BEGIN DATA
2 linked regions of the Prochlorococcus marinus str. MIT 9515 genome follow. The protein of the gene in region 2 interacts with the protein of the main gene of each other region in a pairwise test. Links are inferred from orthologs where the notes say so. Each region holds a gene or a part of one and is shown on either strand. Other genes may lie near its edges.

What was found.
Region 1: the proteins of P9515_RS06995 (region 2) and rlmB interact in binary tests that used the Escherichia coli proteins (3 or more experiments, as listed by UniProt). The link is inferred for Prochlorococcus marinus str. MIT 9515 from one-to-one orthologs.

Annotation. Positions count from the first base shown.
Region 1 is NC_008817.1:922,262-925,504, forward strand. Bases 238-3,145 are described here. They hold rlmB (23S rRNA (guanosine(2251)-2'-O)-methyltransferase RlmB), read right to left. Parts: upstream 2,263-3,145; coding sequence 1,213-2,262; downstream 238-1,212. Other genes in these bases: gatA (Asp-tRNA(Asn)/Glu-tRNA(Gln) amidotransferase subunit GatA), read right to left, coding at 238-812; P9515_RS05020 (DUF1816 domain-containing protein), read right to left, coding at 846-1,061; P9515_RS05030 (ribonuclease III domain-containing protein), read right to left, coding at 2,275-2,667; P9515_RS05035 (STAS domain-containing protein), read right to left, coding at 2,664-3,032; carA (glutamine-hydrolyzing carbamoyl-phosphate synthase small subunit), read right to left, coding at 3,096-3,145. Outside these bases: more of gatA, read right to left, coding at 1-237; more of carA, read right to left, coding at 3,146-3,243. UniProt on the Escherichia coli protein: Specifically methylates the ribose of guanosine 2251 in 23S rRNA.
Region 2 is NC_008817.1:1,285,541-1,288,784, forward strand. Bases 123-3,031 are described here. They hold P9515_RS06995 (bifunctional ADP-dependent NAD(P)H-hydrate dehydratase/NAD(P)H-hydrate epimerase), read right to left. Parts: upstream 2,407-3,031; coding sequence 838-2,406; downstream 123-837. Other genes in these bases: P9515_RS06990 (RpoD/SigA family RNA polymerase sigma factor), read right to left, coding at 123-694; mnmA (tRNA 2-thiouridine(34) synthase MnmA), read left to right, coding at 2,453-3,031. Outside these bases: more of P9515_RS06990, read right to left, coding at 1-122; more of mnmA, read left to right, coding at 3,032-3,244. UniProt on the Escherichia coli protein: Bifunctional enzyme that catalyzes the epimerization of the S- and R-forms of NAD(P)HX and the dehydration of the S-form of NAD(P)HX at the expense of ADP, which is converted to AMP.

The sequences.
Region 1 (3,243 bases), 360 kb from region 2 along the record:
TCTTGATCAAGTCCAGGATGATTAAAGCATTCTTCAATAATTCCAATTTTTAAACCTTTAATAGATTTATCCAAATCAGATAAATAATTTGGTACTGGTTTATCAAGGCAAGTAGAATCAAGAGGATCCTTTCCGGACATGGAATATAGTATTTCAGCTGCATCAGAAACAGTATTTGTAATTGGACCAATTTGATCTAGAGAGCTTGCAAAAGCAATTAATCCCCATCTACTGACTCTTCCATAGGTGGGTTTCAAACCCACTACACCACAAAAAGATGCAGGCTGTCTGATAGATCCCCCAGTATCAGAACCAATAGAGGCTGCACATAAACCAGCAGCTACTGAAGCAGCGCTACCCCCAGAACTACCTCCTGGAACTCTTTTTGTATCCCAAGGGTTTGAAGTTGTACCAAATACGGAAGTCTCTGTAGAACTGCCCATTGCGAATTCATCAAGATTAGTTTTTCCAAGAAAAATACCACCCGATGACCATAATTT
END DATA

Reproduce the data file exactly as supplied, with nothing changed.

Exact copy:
2 linked regions of the Prochlorococcus marinus str. MIT 9515 genome follow. The protein of the gene in region 2 interacts with the protein of the main gene of each other region in a pairwise test. Links are inferred from orthologs where the notes say so. Each region holds a gene or a part of one and is shown on either strand. Other genes may lie near its edges.

What was found.
Region 1: the proteins of P9515_RS06995 (region 2) and rlmB interact in binary tests that used the Escherichia coli proteins (3 or more experiments, as listed by UniProt). The link is inferred for Prochlorococcus marinus str. MIT 9515 from one-to-one orthologs.

Annotation. Positions count from the first base shown.
Region 1 is NC_008817.1:922,262-925,504, forward strand. Bases 238-3,145 are described here. They hold rlmB (23S rRNA (guanosine(2251)-2'-O)-methyltransferase RlmB), read right to left. Parts: upstream 2,263-3,145; coding sequence 1,213-2,262; downstream 238-1,212. Other genes in these bases: gatA (Asp-tRNA(Asn)/Glu-tRNA(Gln) amidotransferase subunit GatA), read right to left, coding at 238-812; P9515_RS05020 (DUF1816 domain-containing protein), read right to left, coding at 846-1,061; P9515_RS05030 (ribonuclease III domain-containing protein), read right to left, coding at 2,275-2,667; P9515_RS05035 (STAS domain-containing protein), read right to left, coding at 2,664-3,032; carA (glutamine-hydrolyzing carbamoyl-phosphate synthase small subunit), read right to left, coding at 3,096-3,145. Outside these bases: more of gatA, read right to left, coding at 1-237; more of carA, read right to left, coding at 3,146-3,243. UniProt on the Escherichia coli protein: Specifically methylates the ribose of guanosine 2251 in 23S rRNA.
Region 2 is NC_008817.1:1,285,541-1,288,784, forward strand. Bases 123-3,031 are described here. They hold P9515_RS06995 (bifunctional ADP-dependent NAD(P)H-hydrate dehydratase/NAD(P)H-hydrate epimerase), read right to left. Parts: upstream 2,407-3,031; coding sequence 838-2,406; downstream 123-837. Other genes in these bases: P9515_RS06990 (RpoD/SigA family RNA polymerase sigma factor), read right to left, coding at 123-694; mnmA (tRNA 2-thiouridine(34) synthase MnmA), read left to right, coding at 2,453-3,031. Outside these bases: more of P9515_RS06990, read right to left, coding at 1-122; more of mnmA, read left to right, coding at 3,032-3,244. UniProt on the Escherichia coli protein: Bifunctional enzyme that catalyzes the epimerization of the S- and R-forms of NAD(P)HX and the dehydration of the S-form of NAD(P)HX at the expense of ADP, which is converted to AMP.

The sequences.
Region 1 (3,243 bases), 360 kb from region 2 along the record:
TCTTGATCAAGTCCAGGATGATTAAAGCATTCTTCAATAATTCCAATTTTTAAACCTTTAATAGATTTATCCAAATCAGATAAATAATTTGGTACTGGTTTATCAAGGCAAGTAGAATCAAGAGGATCCTTTCCGGACATGGAATATAGTATTTCAGCTGCATCAGAAACAGTATTTGTAATTGGACCAATTTGATCTAGAGAGCTTGCAAAAGCAATTAATCCCCATCTACTGACTCTTCCATAGGTGGGTTTCAAACCCACTACACCACAAAAAGATGCAGGCTGTCTGATAGATCCCCCAGTATCAGAACCAATAGAGGCTGCACATAAACCAGCAGCTACTGAAGCAGCGCTACCCCCAGAACTACCTCCTGGAACTCTTTTTGTATCCCAAGGGTTTGAAGTTGTACCAAATACGGAAGTCTCTGTAGAACTGCCCATTGCGAATTCATCAAGATTAGTTTTTCCAAGAAAAATACCACCCGATGACCATAATTT